The next day, I climbed down from my bed and started to talk with these unknown people who arrived in the middle of the night.  One man was a Kazakhstani man who claimed to be in the militia and kept making punching gentures and saying, "you OK, you friend!".  I still couldn't help but still be a little apprehensive of him.  The other young guy was a Russian driver of some sort.  Is he a gettaway driver, a lorry driver, taxi driver...  I had no idea.  They then offered me vodka, to which I initially declined but the Kazakh man played the guilt trip and said "Russian tradition, friends...", so I gave in and said a Malyanka (small one).  Small portions of vodka don't exist.  As soon as I had gulped one down, another was poored and offered to me, I said no again but failed.  I told them that this was going to be my last one and that I was only doing it for them and their traditions.

The last few hours of my trip to Yekateringburg were spent talking and the Kazakh sharing photos of family.  As we pulled into Yekaterinburg station where Eric and I were leaving, they all got off the train to give us huge handshakes and bid us farewell.  Having left the train, I was immediately shocked by the sheer difference in temperature between there and Moscow.  There were huge piles of snow where workers tirelessly try to clear the paths and roads.

Eric very kindly offered me a place to stay with his family for the evening, which I would have loved to accept but I had already booked a hostel and the owner, Katia, was waiting for me.  The Russian generosity never fails to amaze me.  People have a very tainted view of Russia and I can honestly say it's all wrong.  I had never felt safer in a capital city than in Moscow.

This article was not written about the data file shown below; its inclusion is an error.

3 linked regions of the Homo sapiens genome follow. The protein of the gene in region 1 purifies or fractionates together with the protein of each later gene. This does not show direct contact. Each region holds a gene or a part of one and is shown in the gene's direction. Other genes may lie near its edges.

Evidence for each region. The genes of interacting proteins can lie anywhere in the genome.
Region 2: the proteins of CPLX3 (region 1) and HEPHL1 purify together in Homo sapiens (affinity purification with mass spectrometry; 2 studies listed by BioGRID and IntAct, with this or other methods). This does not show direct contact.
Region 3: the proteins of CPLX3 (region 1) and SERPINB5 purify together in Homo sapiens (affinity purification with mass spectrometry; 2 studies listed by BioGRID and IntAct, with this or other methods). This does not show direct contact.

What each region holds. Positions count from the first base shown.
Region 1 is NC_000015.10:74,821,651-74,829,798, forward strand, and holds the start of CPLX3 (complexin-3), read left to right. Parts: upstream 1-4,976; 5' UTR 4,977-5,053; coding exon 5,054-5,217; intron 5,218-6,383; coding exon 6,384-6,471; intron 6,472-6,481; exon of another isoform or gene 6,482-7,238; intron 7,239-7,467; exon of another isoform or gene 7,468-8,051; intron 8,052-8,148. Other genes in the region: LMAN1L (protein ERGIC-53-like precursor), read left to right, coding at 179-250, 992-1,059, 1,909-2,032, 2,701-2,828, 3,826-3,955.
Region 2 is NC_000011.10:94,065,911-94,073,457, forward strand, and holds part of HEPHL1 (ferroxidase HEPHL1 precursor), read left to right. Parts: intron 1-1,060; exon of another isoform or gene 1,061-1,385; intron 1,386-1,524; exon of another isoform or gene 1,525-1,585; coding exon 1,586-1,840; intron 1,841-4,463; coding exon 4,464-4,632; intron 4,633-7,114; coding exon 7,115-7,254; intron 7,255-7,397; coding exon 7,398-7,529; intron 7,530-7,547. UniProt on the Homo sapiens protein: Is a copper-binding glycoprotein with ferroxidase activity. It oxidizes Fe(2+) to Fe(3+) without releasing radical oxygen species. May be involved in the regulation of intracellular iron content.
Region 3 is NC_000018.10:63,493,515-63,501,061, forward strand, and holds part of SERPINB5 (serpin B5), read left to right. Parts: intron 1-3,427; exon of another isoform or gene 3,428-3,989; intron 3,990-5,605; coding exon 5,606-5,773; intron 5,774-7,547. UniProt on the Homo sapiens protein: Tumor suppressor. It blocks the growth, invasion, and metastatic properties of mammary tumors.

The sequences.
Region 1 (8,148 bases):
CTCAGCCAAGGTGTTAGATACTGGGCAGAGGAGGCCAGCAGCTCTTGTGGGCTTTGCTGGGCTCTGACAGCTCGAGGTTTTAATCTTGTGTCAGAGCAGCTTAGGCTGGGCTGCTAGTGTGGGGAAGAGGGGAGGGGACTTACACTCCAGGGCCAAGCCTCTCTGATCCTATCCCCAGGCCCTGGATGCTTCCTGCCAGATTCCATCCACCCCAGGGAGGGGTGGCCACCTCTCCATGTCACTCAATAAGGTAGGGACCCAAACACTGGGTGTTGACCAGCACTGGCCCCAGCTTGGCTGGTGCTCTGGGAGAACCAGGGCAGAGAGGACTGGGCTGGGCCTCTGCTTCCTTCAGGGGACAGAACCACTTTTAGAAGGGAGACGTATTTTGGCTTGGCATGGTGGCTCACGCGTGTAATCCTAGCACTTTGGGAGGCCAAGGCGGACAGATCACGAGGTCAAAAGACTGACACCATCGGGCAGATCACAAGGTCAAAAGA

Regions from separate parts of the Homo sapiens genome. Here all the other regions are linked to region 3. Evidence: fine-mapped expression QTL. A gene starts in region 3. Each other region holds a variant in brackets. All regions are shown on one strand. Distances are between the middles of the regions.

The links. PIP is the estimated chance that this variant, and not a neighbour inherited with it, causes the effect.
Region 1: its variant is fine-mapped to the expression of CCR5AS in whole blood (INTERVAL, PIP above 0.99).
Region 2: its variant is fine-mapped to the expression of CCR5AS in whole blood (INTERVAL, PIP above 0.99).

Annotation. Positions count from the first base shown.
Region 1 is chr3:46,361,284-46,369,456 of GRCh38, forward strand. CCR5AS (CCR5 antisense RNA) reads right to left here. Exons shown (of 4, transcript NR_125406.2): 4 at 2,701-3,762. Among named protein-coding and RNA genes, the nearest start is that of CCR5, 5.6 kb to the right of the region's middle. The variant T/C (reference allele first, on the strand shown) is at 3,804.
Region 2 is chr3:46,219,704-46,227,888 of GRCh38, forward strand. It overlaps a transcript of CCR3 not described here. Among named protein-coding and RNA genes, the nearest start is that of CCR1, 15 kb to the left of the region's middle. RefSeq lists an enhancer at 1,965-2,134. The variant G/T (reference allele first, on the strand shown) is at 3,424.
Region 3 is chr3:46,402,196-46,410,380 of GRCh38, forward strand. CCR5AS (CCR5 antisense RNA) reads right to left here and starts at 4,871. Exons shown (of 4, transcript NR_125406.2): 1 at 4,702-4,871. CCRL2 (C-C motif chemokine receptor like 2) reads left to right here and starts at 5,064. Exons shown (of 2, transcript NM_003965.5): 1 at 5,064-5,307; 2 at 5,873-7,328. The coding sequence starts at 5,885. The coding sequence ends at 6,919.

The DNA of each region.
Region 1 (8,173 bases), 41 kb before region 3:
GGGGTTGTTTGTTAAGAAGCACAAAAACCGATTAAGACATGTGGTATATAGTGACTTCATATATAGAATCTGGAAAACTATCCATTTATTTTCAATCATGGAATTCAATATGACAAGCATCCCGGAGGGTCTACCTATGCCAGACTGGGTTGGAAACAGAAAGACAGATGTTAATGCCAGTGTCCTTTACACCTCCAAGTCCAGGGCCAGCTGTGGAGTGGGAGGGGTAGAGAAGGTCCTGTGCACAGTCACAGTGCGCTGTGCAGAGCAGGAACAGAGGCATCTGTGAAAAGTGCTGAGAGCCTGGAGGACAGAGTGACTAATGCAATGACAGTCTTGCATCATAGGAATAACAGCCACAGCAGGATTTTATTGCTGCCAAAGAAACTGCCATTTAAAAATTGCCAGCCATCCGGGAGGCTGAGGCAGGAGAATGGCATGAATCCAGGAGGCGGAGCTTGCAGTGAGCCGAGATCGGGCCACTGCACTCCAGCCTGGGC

So after a long trek to a tram stop through the unbroken snow with Eric leading the way, I said my goodbyes, got on and headed to the hostel.

Thursday, 2 December 2010

Mighty Moscow, 25 - 30 November 2010

I arrived in Moscow a little after 8am.  I bidded Vladimir farewell and stepped off the train and began the hunt for the metro station.  There was a sign pointing towards the metro but it made no sense as I ended up walking into a public toilet!  Perhaps it was a misreading of the Cyrillic on my part.  I ended up walking into the cold outdoors and was unfortunately surprised that the snow that was in Saint Petersburg had not yet arrived in Moscow.  I eventually found the metro station and bought myself a card.  The politeness of the people selling tickets is no different from Petersburg, you ask for one, they take a deep breath, snatch money off you and throw your change and ticket back at you.  Swiping my ticket at the barrier, I entered the metro station and was confronted with a huge mass of people trying to squeeze down two escalators.  I suppose turning up in the capital city during rush hour was not such a great idea.  I took the initiative to stand back and wait for the crowd to die down before attempting to descend into the depths of the metro.  I was joined by two middle aged Russian gentlemen who had so much gold in their mouths I couldn't believe.  They looked a little shifty and asked if I was American, to which I replied no, I am English.  One of them pointed down the escalator and drew his finger across his throat, now that can mean either; if I go down there, they will kill me or if I go down there, there are so many people I will be suffocated to death.  I hoped it was the later one.  We spent the next hour and half together, I shared chocolate and they sang Tom Jones to me.  The crowd eventually died down to a controllable amount at around 9.30 and we all made our way down to the metro.